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Marc Lauer (ACA): Solidarity in the face of the crisis

President of the ACA since his election in March 2020, Marc Lauer unveils the action plan for his new mandate, and returns to the challenges and opportunities for the insurance and reinsurance sectors. Interview.


What goals have you set for your new mandate?


When I started planning for my mandate, which was due to begin in March 2020, the world was a very different place. Since then, a lot has changed.  Our world has changed fundamentally since the appearance of Covid-19. We are slipping into the worst recession since World War II and, although the spread of the virus may be under control, as yet the virus itself has not been defeated. Like all other industries, the insurance and reinsurance sector, which ACA represents, is facing a great deal of uncertainty: How will our customers purchase and use our products? How are we going to organize ourselves in terms of teleworking? How will the economy and, for that matter, the stock market evolve? etc. My role, in this world of uncertainties, will be to organise discussion within the ACA and to find consensus in order to respond to these challenges. Then, together with Marc Hengen, the CEO of the ACA, I will act as spokesperson for these ideas to our governments and decision-makers.

“The Luxembourg insurance market is set apart by the fact that it is largely internationally-oriented.”

What is the share of the insurance sector in the Luxembourg economy?


Insurance is one of the historical pillars of the Luxembourg financial centre, along with banks and funds. The insurance sector, with 98 companies established in Luxembourg, employs over 4,000 people, a figure which, when taken together with their families, actually represents around 12,000 people. It is interesting to note that the number of employees working in the sector has more than doubled in 10 years. Over the same period, the value of the assets managed have tripled from 74 to 203 billion euros. This growth has strengthened the solvency of insurance companies. Local insurance represented 5% of the country's GDP in 2019. Finally, through the size of the new investments made each year, the insurance sector makes a significant contribution to financing the Luxembourg economy.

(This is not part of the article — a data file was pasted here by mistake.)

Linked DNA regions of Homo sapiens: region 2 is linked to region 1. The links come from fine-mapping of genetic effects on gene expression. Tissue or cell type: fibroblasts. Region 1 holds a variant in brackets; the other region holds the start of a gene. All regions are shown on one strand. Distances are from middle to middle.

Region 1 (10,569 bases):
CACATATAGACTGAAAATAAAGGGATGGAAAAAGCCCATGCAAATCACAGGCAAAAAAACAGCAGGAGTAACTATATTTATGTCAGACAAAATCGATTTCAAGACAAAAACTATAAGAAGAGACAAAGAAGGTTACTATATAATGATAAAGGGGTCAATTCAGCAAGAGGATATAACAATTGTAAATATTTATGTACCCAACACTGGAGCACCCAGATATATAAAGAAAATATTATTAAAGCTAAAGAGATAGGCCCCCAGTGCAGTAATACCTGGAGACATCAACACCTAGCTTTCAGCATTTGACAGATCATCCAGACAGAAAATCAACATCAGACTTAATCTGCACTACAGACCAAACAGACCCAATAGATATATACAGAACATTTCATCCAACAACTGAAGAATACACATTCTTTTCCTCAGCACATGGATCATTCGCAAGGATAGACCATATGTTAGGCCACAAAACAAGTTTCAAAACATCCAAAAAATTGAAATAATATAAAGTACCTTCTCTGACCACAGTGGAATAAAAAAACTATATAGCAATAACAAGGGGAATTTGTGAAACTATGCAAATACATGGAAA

However, the impact of the insurance sector on the Luxembourg economy goes beyond the figures. For example, for a single climate incident, the tornado of August 2019, insurers paid out almost 65 billion euros for more than 4,000 damaged buildings and cars. In addition, the insurance and reinsurance sector has massively subscribed to government bonds to make a joint contribution to supporting the economy in the current health crisis. This role as a long-term investor in the country's economy is particularly important in the current context. Finally, from an economic, as well as a social, point of view, private insurance policies supplement the role of the State on the matter of social protection for health (complementary health plans) and retirement (pension contracts).


What challenges and opportunities do you identify for the insurance sector over the next five years?


The Luxembourg insurance market is set apart by the fact that it is largely internationally-oriented. In fact, 95% of premiums are underwritten outside our borders. However, in recent years, we feel that some countries have tended to close in on themselves, as if the adage "my country first" were the answer to all the ills that we are currently facing. The closing of borders that we have seen and the strategies at a national level alone in the fight against Covid-19 are just one more expression of this trend. For the ACA, and for each of its members, the top priority for the coming years will be to demonstrate the economic and societal added value of an open European insurance market and to defend the achievements of this single market tooth and nail. Alongside this political challenge, insurers will have to face the same challenges as many other economic sectors, namely digitalisation and its effects on our customers' consumption habits and our ways of working. Finally, for our Life insurance companies, two challenges that have already been a concern for them for several years will inevitably continue: an ageing population and low or even negative interest rates.

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